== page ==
Giants Offensive Breakdown Part 2: In Defense of Beckham

[dt_divider style=”thick” /]Does a piece on a wide receiver regarded as one of the best in the league need to be written? With the recent buzz of trade rumors regarding this high profile athlete, Twitter and the media in general have exploded with remarks on his worth as a locker room guy (we as outsiders have very little clue) to general manager Dave Gettleman’s thought process (which is impossible to really know). Film study can provide concrete historical evidence for what has happened, leading potential extrapolations for what may happen in the future. Immediately many will cry “man lands on moon!”, but this piece promises to not just show Odell Beckham’s prowess as a Pro Bowl wide receiver. Everyone knows that he is really, really good.

Instead, this piece will somewhat serve as a Part 2 or follow up to my first take on Pat Shurmur’s offense, and it will look to nail down how Beckham’s game can enhance Shurmur’s play calling and vice versa.

Okay, let’s get into the easy one first: slant routes. My first Shurmur piece went into detail as to how his slant was often different from ex- head coach Ben McAdoo’s. But the McAdoo reign was not all bad. Going back to 2016 season, 4 out of Beckham’s last 12 touchdowns have been off slants, and two of the remaining 8 were slant and go’s. Back in 2016 against the Cowboys, he torched cornerback Brandon Carr from the X position for a TD:

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Very few other players can provide YAC (Yards After the Catch) in such a devastating fashion. Pat Shurmur, while in Minnesota, called many slants as well. Here, WR Adam Thielen runs one from the same X wide receiver spot (against pressed Daryl Worley, now an Eagle), and completes it for a nice gain of 14, but he obviously lacked the explosiveness after the catch that Beckham has.

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Speaking of Worley, the Eagles acquired him just recently for his ability in press coverage to maintain physicality throughout the process. In the two matchups with the Giants last year, the Eagles secondary was decimated by the slant partially due to the very soft cushions the corners play, as well as the chinks in guys like Ronald Darby‘s armor when playing close to the line of scrimmage. This acquisition gives insight into a divisional foe’s fears with a coach like Shurmur now in town to push the accelerator.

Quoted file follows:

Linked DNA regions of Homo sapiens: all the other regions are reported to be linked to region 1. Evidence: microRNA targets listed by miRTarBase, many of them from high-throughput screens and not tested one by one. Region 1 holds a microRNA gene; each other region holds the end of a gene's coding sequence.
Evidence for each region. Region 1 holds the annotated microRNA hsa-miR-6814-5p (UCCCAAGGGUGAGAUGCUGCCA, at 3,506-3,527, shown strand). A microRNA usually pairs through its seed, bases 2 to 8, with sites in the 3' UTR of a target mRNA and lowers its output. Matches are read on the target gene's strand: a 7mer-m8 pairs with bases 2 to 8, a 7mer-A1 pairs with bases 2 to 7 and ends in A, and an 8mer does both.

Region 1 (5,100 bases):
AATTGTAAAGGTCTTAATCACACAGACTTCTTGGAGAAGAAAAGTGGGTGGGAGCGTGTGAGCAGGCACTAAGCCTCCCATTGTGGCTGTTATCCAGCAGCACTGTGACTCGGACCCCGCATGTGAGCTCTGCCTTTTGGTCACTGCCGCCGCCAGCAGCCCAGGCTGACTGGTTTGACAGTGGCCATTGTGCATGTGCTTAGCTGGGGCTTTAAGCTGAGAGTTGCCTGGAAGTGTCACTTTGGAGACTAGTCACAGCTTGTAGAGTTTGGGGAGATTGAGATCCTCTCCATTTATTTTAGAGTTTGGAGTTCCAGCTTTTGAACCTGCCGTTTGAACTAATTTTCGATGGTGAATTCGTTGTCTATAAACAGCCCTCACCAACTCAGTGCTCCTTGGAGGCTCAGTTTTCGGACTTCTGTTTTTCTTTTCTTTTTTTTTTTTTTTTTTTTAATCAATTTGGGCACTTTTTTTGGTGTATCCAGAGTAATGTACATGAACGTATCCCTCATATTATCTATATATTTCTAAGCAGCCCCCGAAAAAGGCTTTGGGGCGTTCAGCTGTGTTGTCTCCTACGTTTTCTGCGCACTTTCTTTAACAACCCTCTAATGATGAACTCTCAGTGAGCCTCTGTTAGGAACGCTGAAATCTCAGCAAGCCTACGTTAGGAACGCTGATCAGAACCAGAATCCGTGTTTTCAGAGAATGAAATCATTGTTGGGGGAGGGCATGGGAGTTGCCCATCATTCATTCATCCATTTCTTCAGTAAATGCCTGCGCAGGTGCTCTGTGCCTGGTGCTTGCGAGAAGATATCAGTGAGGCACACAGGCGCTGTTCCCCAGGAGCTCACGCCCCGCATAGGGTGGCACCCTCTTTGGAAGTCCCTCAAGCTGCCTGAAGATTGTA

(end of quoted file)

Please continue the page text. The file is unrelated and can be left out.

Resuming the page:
This idea of pressing cornerbacks brings up one of Beckham’s weaknesses, physical defenders in either press or playing close to line of scrimmage, particularly with inside leverage. It’s hard to even type the previous sentence with the above example of Beckham toasting Carr fresh in the mind, and there are many examples of corners missing a jam and Beckham making them pay. But digging through the film I found that his balance is vulnerable to tight coverage in early and middle stages of the route, especially ones in isolation. He appeared almost lazy or frustrated as he occasionally struggled to get downfield or gain separation. What does this look like? See below, noting all examples are from the 2016 season:

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In some ways this is a reach of a critique, and more important for those valuing Beckham in relation to other high profile wide receivers. But let’s stick to what the tape has told us. More than likely Shurmur’s initial remedy is to move Beckham around the formation and into the slot, as he did with Adam Thielen at times (which was done in an almost purposely randomized way) through the 2017 season. But this will not want to be a permanent fixture, as the slot is obviously Sterling Shepard‘s area of expertise. What is a bit more important and the second part of Shumur’s remedy is more switch releases, particularly from offset stack formations to free up space for both receivers to the middle of the route untouched. See below when McAdoo called a drive route for Beckham from the X spot back in 2016 against what would be press coverage for Cleveland: